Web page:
An extraditable crime to engage in expression in Ireland which is protected in the US? Why impose a course on constitutional law on our students? More on the fallacy of irrelvance
parry at lclark.edu
Thu Jul 12 08:53:49 PDT 2007
I know you were making a larger point about the relevance of conlaw, but
strangely enough conlaw has very little relevance to international extradition
-- a bit of due process here and there and that's about it. In case you are in
touch with the public defender, he or she should start with the extradition
treaty between the US and Ireland and see whether this even falls w/in the
category of extraditable offenses. Also, it is a general principle in
extradition law that no extradition can take place if the conduct is not a
crime in both countries (dual criminality) -- which would seem to help in this
Quoting michael curtis <curtism at bellsouth.net>:
> Just about every day I come across another example that refutes the
> irrelevance of con law for lawyers. Here is one for sure, and a likely one.
> The likely one first.
> 1. A public defender inWVa has a case for a minister who counsels those
> seeking to end suffering by suicide. In Ireland counseling or encouraging is
> (I think) a crime and the minister counseled and encouraged in Ireland. Now
> Ireland seeks to extradite him for the crime of assisting suicide. (The
> facts are more complex, but this will have to do for present purposes).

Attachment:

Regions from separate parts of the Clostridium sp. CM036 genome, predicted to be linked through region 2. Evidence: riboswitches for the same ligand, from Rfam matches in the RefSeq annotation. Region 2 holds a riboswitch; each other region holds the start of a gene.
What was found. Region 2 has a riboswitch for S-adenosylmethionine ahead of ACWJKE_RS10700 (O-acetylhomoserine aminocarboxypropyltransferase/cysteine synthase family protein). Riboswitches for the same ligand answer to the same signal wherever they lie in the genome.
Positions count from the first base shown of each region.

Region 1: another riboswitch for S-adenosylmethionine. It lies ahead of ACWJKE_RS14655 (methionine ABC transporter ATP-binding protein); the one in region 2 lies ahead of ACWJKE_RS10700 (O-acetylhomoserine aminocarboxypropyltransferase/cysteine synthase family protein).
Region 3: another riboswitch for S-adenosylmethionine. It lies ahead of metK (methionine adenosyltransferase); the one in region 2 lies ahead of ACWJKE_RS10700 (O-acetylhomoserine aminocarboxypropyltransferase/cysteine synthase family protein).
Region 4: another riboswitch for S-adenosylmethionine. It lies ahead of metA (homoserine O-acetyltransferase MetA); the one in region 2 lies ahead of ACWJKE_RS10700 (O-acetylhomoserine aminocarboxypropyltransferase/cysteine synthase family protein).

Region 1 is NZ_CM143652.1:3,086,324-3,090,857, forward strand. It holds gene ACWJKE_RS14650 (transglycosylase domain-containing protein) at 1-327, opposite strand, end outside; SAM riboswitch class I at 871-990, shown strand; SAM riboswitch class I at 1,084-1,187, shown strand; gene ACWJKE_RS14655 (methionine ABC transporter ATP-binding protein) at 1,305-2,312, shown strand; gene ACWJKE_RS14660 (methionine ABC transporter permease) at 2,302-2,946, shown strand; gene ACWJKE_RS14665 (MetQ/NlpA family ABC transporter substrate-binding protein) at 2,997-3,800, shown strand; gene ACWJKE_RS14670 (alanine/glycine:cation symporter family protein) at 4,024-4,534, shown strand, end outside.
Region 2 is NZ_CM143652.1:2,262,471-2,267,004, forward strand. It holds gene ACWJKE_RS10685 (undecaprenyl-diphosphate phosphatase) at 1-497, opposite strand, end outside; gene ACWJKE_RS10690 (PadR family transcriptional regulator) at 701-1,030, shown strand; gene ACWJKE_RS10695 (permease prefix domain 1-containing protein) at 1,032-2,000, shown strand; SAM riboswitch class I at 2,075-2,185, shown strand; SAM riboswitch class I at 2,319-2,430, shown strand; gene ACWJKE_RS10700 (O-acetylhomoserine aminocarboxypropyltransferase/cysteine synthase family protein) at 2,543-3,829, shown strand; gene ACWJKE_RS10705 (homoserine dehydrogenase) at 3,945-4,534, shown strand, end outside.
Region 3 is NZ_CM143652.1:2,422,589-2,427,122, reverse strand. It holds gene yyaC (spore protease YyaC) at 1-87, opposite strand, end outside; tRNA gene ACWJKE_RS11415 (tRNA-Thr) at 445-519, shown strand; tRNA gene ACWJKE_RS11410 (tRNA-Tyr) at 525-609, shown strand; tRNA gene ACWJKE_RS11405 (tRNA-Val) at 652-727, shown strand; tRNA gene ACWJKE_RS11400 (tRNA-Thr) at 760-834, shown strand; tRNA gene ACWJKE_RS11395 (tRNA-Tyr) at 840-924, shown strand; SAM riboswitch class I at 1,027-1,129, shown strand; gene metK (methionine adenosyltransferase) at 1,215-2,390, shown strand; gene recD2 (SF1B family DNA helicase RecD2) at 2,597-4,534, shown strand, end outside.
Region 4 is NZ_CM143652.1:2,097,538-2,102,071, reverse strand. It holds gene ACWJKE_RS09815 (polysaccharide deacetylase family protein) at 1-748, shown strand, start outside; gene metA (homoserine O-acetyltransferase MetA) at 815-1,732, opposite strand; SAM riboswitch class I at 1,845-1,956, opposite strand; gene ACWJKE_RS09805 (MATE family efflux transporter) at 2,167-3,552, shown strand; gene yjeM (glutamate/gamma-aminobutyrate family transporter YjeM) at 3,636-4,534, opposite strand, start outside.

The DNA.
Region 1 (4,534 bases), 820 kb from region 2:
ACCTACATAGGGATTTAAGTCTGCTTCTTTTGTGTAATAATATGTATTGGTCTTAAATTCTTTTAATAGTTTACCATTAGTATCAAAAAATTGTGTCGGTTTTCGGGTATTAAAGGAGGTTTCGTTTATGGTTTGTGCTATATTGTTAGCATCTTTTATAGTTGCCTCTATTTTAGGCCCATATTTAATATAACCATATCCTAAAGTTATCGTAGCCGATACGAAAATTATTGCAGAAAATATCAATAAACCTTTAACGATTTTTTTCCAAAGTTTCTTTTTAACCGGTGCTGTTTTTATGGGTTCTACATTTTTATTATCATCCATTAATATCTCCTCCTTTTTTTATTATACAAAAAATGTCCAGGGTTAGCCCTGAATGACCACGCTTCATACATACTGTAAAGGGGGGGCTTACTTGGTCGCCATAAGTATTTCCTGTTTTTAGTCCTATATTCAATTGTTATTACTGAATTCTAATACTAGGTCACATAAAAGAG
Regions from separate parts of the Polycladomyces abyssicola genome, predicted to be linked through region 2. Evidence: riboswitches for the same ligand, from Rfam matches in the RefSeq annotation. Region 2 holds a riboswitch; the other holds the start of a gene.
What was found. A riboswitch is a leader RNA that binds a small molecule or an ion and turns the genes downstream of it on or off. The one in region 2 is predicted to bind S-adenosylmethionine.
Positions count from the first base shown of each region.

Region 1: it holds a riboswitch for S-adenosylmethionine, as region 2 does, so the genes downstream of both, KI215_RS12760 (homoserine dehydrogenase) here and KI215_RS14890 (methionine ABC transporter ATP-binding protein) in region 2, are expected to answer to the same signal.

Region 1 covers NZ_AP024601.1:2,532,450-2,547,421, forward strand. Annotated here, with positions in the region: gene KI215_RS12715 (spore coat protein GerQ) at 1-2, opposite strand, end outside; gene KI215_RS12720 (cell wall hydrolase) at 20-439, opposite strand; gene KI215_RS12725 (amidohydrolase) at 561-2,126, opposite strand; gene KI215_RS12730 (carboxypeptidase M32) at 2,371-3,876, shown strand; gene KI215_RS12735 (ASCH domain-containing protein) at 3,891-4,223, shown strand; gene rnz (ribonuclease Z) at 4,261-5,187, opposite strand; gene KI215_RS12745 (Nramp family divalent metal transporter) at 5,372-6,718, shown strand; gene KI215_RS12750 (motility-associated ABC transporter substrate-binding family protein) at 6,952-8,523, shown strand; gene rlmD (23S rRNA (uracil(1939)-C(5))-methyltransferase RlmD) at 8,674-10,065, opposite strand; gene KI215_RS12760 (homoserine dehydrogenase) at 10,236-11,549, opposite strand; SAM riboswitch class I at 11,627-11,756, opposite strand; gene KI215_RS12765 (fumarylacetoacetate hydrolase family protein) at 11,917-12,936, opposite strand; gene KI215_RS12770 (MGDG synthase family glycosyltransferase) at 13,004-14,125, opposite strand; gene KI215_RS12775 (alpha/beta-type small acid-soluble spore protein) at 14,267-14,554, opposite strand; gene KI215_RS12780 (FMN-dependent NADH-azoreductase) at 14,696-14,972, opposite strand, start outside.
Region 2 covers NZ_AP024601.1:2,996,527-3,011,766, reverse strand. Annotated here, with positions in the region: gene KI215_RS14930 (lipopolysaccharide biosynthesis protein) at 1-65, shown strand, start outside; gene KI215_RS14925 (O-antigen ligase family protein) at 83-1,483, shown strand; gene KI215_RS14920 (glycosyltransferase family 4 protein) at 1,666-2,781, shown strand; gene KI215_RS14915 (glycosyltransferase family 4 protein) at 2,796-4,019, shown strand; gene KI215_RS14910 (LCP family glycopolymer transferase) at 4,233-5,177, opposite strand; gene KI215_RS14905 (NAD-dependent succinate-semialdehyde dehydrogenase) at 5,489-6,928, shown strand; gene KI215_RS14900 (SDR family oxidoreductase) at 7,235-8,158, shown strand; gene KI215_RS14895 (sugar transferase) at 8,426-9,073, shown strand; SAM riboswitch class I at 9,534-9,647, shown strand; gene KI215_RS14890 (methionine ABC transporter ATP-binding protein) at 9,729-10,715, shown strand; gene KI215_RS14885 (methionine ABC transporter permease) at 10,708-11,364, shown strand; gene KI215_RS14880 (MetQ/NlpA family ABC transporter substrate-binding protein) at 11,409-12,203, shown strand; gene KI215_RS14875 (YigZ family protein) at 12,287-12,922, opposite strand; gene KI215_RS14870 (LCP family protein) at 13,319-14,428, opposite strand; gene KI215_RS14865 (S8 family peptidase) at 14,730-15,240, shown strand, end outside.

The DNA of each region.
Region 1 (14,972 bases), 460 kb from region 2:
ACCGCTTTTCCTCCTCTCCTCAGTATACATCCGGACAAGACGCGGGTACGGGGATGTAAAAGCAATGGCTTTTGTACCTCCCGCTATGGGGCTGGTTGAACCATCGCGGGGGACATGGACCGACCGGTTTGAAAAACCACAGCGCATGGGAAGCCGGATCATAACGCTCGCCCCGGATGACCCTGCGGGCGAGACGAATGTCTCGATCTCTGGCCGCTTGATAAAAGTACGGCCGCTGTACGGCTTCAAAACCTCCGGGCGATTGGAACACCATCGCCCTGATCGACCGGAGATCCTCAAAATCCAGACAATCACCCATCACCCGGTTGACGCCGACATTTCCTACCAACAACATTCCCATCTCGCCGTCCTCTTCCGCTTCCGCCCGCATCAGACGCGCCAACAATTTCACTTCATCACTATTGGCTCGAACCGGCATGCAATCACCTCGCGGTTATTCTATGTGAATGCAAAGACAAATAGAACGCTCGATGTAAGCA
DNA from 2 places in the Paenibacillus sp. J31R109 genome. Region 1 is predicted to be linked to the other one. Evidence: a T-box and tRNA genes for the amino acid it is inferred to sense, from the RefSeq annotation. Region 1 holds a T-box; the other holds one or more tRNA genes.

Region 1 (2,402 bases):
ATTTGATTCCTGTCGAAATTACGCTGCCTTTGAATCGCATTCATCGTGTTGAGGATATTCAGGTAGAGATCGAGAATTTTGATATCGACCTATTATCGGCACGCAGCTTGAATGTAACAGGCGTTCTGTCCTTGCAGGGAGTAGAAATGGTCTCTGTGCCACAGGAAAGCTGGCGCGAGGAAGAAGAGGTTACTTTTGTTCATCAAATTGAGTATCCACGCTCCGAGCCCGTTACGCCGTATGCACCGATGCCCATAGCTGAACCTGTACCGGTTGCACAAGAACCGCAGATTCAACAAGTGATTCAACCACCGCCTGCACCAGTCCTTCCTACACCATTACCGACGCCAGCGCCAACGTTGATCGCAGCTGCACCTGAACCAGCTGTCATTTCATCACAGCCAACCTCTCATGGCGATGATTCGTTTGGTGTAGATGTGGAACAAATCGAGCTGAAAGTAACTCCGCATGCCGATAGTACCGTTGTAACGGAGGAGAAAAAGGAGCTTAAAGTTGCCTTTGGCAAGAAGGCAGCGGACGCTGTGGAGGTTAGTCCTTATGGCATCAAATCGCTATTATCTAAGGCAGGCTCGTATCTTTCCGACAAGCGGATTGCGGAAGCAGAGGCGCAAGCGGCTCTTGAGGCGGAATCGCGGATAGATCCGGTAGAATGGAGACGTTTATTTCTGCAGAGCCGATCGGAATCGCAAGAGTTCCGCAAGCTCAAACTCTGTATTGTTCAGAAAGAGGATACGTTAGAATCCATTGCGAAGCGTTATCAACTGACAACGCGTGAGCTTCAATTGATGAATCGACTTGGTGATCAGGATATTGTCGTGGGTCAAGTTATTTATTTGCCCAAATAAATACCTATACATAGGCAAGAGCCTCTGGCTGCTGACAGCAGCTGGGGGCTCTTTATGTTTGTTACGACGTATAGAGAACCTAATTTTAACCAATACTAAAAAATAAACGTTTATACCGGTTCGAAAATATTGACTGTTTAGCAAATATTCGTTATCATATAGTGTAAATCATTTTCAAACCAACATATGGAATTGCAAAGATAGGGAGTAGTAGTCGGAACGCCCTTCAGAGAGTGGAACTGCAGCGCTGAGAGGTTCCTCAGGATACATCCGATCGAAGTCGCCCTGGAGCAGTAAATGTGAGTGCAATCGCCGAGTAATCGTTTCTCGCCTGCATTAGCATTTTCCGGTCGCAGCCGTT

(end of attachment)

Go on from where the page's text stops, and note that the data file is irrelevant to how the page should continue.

> Does anyone know, is expression which would be protected in the US an
> extraditable offense if committed in a country where it is not protected?
> If the answer is no this is just another example of why understanding US
> free speech law would be important for ordinary lawyers such as public
> defenders. People's lives are often seriously affected by what their
> lawyers raise or don't raise. Ignoring con law doctrine for law students
> can have very unfortunate consequences for later clients. Of course, the
> answer is RESEARCH. But often without some idea of the general area you
> don't know where to look. And the model of the corporate lawyer paid by the
> hour for endless research is not the world with which many lawyers deal.
> 2. Of course, even in a con law course that pays some attention to
> doctrine (as well as one hopes to context) many law students leave law
> school with no knowledge of the 1sat A. because this has been consigned to a
> special course which most students do not take. This is a scandal for many,
> many reasons. A failure of law schools to train lawyers as citizens and
> lawyers as lawyers.
> Punitive damages are pervasive in tort cases & many law students will end up
> on one or the other side. So a background in due process isrelevant here.
> Michael Curtis
> ----- Original Message -----
> From: "Mark Graber" <mgraber at gvpt.umd.edu>
> To: <conlawprof at lists.ucla.edu>
> Sent: Tuesday, July 10, 2007 7:19 PM
> Subject: Re: Why impose a course on constitutional law on our students?
> >A small errata or modification on my point. In suggesting something
> > like THE SUPREME COURT AND THE ATTITUDINAL MODEL ought to be the central
> > text of th law school version of constitutional law, I had not mean to
> > endorse Segal and Spaeth's particular analysis, either in the sense of
> > an endorsement of their use of statistics or their conclusions. My goal
> > was simply to suggest that their central question was probably more a
> > central question of law practitioners than the central questions in most
> > constitutional law texts.
> > MAG
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